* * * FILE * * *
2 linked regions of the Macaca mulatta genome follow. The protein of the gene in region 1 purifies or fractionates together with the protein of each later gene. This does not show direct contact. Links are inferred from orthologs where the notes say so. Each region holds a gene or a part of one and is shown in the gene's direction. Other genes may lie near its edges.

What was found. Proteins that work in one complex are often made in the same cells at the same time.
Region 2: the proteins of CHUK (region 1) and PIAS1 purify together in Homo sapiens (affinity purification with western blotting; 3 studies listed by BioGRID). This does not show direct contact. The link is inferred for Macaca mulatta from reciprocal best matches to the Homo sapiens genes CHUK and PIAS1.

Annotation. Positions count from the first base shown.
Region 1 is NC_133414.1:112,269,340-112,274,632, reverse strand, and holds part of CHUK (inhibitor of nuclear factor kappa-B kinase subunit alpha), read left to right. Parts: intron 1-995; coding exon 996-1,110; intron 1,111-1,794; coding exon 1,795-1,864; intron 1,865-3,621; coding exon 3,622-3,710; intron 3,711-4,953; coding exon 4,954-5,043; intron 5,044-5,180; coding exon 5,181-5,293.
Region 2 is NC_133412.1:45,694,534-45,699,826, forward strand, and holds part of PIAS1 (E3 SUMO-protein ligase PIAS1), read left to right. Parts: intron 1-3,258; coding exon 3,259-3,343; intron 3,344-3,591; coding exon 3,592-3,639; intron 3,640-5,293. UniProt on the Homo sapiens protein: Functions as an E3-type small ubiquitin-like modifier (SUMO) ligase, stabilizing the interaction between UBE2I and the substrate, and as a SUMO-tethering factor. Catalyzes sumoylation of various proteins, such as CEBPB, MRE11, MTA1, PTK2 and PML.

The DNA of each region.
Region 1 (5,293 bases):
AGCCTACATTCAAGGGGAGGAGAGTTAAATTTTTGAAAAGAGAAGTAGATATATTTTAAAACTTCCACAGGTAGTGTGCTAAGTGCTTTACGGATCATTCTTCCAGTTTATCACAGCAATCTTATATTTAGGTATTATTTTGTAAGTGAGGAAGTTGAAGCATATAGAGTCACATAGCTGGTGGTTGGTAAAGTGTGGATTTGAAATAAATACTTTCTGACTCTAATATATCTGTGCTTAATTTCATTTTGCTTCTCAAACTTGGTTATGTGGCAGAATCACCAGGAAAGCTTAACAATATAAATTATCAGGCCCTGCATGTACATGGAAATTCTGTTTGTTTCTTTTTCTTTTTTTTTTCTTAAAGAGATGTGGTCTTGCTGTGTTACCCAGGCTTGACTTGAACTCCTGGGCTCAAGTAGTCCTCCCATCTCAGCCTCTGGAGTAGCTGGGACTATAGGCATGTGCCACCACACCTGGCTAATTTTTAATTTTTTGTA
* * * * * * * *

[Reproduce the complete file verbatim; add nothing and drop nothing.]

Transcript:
2 linked regions of the Macaca mulatta genome follow. The protein of the gene in region 1 purifies or fractionates together with the protein of each later gene. This does not show direct contact. Links are inferred from orthologs where the notes say so. Each region holds a gene or a part of one and is shown in the gene's direction. Other genes may lie near its edges.

What was found. Proteins that work in one complex are often made in the same cells at the same time.
Region 2: the proteins of CHUK (region 1) and PIAS1 purify together in Homo sapiens (affinity purification with western blotting; 3 studies listed by BioGRID). This does not show direct contact. The link is inferred for Macaca mulatta from reciprocal best matches to the Homo sapiens genes CHUK and PIAS1.

Annotation. Positions count from the first base shown.
Region 1 is NC_133414.1:112,269,340-112,274,632, reverse strand, and holds part of CHUK (inhibitor of nuclear factor kappa-B kinase subunit alpha), read left to right. Parts: intron 1-995; coding exon 996-1,110; intron 1,111-1,794; coding exon 1,795-1,864; intron 1,865-3,621; coding exon 3,622-3,710; intron 3,711-4,953; coding exon 4,954-5,043; intron 5,044-5,180; coding exon 5,181-5,293.
Region 2 is NC_133412.1:45,694,534-45,699,826, forward strand, and holds part of PIAS1 (E3 SUMO-protein ligase PIAS1), read left to right. Parts: intron 1-3,258; coding exon 3,259-3,343; intron 3,344-3,591; coding exon 3,592-3,639; intron 3,640-5,293. UniProt on the Homo sapiens protein: Functions as an E3-type small ubiquitin-like modifier (SUMO) ligase, stabilizing the interaction between UBE2I and the substrate, and as a SUMO-tethering factor. Catalyzes sumoylation of various proteins, such as CEBPB, MRE11, MTA1, PTK2 and PML.

The DNA of each region.
Region 1 (5,293 bases):
AGCCTACATTCAAGGGGAGGAGAGTTAAATTTTTGAAAAGAGAAGTAGATATATTTTAAAACTTCCACAGGTAGTGTGCTAAGTGCTTTACGGATCATTCTTCCAGTTTATCACAGCAATCTTATATTTAGGTATTATTTTGTAAGTGAGGAAGTTGAAGCATATAGAGTCACATAGCTGGTGGTTGGTAAAGTGTGGATTTGAAATAAATACTTTCTGACTCTAATATATCTGTGCTTAATTTCATTTTGCTTCTCAAACTTGGTTATGTGGCAGAATCACCAGGAAAGCTTAACAATATAAATTATCAGGCCCTGCATGTACATGGAAATTCTGTTTGTTTCTTTTTCTTTTTTTTTTCTTAAAGAGATGTGGTCTTGCTGTGTTACCCAGGCTTGACTTGAACTCCTGGGCTCAAGTAGTCCTCCCATCTCAGCCTCTGGAGTAGCTGGGACTATAGGCATGTGCCACCACACCTGGCTAATTTTTAATTTTTTGTA